A lot of truly great teams peak very, very early. The Astralis core clicked immediately. NaVi with b1t immediately started winning. FaZe with ropz took a few months to take over the whole world.
As such it would be easy to answer the question with a simple no, but it’s not that easy.
How does one account for teams like Gambit - either roster, but specifically the now-C9 quintet - who took a while to start going crazy?
One of the important takeaways from the article is that swapping IGL or two/three players does, obviously, change how long it takes to peak. Changing IGL can take an extra 50 days or so, on average, over other moves.
The final conclusion suggests that if you were to learn from history, you should just add a great player to a great team.
Very big ‘how to draw an owl’ vibes, that.
Just add a great player to an already good team. Just have a good team, idiot. Simple as that.
So should teams give rosters more time? Probably depends. Seems you might actually have to watch and understand Counter-Strike while using the data on a case-by-case basis.
Sounds dangerous. We’ll stick to HLTV forums.
It might not sound like a massive story, but there were some fun surprises in the official roster announcements for the RMR.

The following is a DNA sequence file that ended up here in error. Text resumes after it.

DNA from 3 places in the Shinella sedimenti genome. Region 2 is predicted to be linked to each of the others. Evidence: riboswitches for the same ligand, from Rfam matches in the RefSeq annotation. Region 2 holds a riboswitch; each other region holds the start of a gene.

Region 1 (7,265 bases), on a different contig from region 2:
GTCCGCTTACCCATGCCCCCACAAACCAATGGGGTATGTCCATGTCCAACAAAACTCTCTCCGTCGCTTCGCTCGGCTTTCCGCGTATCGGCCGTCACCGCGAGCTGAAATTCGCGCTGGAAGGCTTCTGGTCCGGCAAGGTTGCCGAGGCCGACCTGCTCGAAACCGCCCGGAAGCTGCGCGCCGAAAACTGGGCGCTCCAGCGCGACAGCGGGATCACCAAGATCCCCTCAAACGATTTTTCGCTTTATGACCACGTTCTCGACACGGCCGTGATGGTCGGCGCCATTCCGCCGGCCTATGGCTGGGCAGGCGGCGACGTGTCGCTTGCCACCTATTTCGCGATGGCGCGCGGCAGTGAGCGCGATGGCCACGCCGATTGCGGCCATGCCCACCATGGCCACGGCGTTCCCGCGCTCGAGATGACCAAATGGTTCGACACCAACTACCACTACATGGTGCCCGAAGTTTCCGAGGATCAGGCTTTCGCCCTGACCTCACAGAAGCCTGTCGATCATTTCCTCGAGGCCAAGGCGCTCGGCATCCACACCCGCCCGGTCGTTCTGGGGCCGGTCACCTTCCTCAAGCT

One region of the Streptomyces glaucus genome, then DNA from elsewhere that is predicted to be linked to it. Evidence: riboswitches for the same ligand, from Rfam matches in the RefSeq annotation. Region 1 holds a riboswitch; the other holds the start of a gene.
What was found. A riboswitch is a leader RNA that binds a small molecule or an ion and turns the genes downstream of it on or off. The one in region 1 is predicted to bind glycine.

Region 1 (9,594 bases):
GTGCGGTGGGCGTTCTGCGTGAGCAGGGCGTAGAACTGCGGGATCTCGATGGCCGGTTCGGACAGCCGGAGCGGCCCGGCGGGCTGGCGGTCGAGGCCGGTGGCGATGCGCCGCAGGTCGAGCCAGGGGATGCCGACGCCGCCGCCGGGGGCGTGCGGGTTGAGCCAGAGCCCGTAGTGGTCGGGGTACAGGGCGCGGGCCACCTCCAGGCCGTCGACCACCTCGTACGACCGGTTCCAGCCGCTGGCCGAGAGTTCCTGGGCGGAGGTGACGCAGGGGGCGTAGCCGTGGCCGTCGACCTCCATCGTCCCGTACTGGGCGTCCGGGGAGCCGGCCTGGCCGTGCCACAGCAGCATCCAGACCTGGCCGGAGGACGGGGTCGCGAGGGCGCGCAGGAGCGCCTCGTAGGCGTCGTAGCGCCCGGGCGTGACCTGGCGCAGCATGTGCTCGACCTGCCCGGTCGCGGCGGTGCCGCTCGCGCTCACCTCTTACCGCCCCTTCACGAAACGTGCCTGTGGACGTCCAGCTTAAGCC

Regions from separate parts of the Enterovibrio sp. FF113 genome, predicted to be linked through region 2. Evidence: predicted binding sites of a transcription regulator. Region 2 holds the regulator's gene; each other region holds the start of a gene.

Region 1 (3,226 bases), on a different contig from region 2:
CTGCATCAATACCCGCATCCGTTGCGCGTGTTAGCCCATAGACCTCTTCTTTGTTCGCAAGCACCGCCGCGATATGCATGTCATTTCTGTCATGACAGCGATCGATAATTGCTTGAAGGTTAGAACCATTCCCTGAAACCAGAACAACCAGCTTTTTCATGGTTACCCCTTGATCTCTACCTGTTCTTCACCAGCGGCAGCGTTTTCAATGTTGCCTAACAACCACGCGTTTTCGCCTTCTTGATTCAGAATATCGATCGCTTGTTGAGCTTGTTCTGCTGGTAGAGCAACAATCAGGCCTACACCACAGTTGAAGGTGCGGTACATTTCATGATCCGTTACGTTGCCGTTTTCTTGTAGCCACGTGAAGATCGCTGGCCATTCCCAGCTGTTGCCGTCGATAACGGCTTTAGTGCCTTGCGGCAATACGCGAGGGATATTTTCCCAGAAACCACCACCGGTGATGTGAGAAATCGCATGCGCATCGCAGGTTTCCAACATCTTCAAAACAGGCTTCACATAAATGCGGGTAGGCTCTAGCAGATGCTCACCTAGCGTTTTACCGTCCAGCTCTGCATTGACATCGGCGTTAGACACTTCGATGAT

Perhaps the biggest we’ll get to later, mind.
Tune in to this week's episode of Overtime on Inferno where your favorite hosts aizyesque and Logan Ramhap go deep on the biggest news in CS:GO:
Remember when k0nfig slipped on some water in an airport and “shattered his wrist” on a handrail? Well, lightning has struck twice.
The Berserker has had a “complicated” (we don’t know what that means either — but we’re guessing it’s bad) ankle fracture that means he’ll miss the upcoming European RMR.
You might be wondering why an ankle fracture means he can’t sit at a desk and do some shooty shoot, but apparently, his injury is bad enough he can’t sit upright for a prolonged bit of time for “10-14 days.”
This might mean k0nfig can return to action for the Major if Astralis qualify in five weeks’ time, but that’s a big if. Krelle’s replacement for the RMR will be MistR from Astralis Talent, who is… not great statistically. More pressing is the fact that he’s not even aggressive, only being involved in 18.8% of opening duels on T-side.
A silver lining of this is that there’s a chance we might see entryF again like we did last time k0nfig was injured at the end of the Juggernaut. And you know what? We’re actually down. Blame might end the game with fewer kills but at least he’ll use his massive talent to have some impact for a change.
Make no mistake. Astralis were a one-man team with k0nfig and they’ll be a one-man team without him. But that doesn’t mean we should write off the Danes just yet.
Xyp9x and Farlig have been getting the about-to-get-cut buff for months, and gla1ve seems to double in prowess every time the pressure’s on. With blameF unleashed Astralis should be able to beat off the likes of Sprout, forZe, BNE, and Eternal Fire for the 8th RMR spot.
But then again, they should have been able to get out of the open qualifier in three attempts. And we know how that went.
🤔 So bad it’s… good?
😠 Come on, EG…
❓ Weird org-related decisions
👋 Hello, goodbye!